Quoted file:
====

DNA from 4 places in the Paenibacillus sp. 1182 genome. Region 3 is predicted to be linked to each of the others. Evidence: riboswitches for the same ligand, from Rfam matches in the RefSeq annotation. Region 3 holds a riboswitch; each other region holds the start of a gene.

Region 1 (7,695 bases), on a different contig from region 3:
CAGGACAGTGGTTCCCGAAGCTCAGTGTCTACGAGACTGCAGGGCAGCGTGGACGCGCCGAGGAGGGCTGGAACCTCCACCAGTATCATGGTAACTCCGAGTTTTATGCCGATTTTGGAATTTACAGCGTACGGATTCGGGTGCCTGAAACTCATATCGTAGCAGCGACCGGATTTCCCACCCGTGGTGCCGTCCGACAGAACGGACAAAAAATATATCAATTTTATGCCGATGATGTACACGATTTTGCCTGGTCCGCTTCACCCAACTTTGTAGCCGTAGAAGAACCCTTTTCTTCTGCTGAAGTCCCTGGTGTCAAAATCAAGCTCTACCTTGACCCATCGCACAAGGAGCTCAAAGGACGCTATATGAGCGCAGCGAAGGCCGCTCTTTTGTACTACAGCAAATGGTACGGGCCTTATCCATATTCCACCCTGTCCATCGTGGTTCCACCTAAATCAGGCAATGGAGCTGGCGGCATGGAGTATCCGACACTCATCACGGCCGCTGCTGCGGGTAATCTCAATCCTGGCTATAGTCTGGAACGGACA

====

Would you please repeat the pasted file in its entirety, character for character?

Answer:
DNA from 4 places in the Paenibacillus sp. 1182 genome. Region 3 is predicted to be linked to each of the others. Evidence: riboswitches for the same ligand, from Rfam matches in the RefSeq annotation. Region 3 holds a riboswitch; each other region holds the start of a gene.

Region 1 (7,695 bases), on a different contig from region 3:
CAGGACAGTGGTTCCCGAAGCTCAGTGTCTACGAGACTGCAGGGCAGCGTGGACGCGCCGAGGAGGGCTGGAACCTCCACCAGTATCATGGTAACTCCGAGTTTTATGCCGATTTTGGAATTTACAGCGTACGGATTCGGGTGCCTGAAACTCATATCGTAGCAGCGACCGGATTTCCCACCCGTGGTGCCGTCCGACAGAACGGACAAAAAATATATCAATTTTATGCCGATGATGTACACGATTTTGCCTGGTCCGCTTCACCCAACTTTGTAGCCGTAGAAGAACCCTTTTCTTCTGCTGAAGTCCCTGGTGTCAAAATCAAGCTCTACCTTGACCCATCGCACAAGGAGCTCAAAGGACGCTATATGAGCGCAGCGAAGGCCGCTCTTTTGTACTACAGCAAATGGTACGGGCCTTATCCATATTCCACCCTGTCCATCGTGGTTCCACCTAAATCAGGCAATGGAGCTGGCGGCATGGAGTATCCGACACTCATCACGGCCGCTGCTGCGGGTAATCTCAATCCTGGCTATAGTCTGGAACGGACA